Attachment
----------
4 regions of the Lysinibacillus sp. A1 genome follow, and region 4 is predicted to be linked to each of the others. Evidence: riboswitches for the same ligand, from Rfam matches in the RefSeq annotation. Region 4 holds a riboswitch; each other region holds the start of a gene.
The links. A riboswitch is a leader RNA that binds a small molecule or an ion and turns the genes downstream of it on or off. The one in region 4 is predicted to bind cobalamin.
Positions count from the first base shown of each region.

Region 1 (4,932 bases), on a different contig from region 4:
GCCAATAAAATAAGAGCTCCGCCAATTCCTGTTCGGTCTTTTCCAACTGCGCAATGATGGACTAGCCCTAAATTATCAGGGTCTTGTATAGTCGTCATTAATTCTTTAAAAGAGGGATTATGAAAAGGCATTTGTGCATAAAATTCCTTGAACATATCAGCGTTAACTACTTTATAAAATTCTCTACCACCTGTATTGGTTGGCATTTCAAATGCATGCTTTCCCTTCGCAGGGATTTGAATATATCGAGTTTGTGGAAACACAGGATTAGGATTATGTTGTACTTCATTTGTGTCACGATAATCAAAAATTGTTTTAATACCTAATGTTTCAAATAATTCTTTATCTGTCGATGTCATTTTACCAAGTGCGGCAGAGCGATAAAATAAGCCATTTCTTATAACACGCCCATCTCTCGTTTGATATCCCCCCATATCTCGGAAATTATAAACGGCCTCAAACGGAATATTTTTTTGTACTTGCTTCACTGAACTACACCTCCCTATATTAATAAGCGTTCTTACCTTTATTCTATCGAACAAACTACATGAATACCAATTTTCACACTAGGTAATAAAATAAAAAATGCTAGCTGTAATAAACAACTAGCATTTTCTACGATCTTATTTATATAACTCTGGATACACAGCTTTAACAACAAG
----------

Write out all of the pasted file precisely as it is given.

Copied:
4 regions of the Lysinibacillus sp. A1 genome follow, and region 4 is predicted to be linked to each of the others. Evidence: riboswitches for the same ligand, from Rfam matches in the RefSeq annotation. Region 4 holds a riboswitch; each other region holds the start of a gene.
The links. A riboswitch is a leader RNA that binds a small molecule or an ion and turns the genes downstream of it on or off. The one in region 4 is predicted to bind cobalamin.
Positions count from the first base shown of each region.

Region 1 (4,932 bases), on a different contig from region 4:
GCCAATAAAATAAGAGCTCCGCCAATTCCTGTTCGGTCTTTTCCAACTGCGCAATGATGGACTAGCCCTAAATTATCAGGGTCTTGTATAGTCGTCATTAATTCTTTAAAAGAGGGATTATGAAAAGGCATTTGTGCATAAAATTCCTTGAACATATCAGCGTTAACTACTTTATAAAATTCTCTACCACCTGTATTGGTTGGCATTTCAAATGCATGCTTTCCCTTCGCAGGGATTTGAATATATCGAGTTTGTGGAAACACAGGATTAGGATTATGTTGTACTTCATTTGTGTCACGATAATCAAAAATTGTTTTAATACCTAATGTTTCAAATAATTCTTTATCTGTCGATGTCATTTTACCAAGTGCGGCAGAGCGATAAAATAAGCCATTTCTTATAACACGCCCATCTCTCGTTTGATATCCCCCCATATCTCGGAAATTATAAACGGCCTCAAACGGAATATTTTTTTGTACTTGCTTCACTGAACTACACCTCCCTATATTAATAAGCGTTCTTACCTTTATTCTATCGAACAAACTACATGAATACCAATTTTCACACTAGGTAATAAAATAAAAAATGCTAGCTGTAATAAACAACTAGCATTTTCTACGATCTTATTTATATAACTCTGGATACACAGCTTTAACAACAAG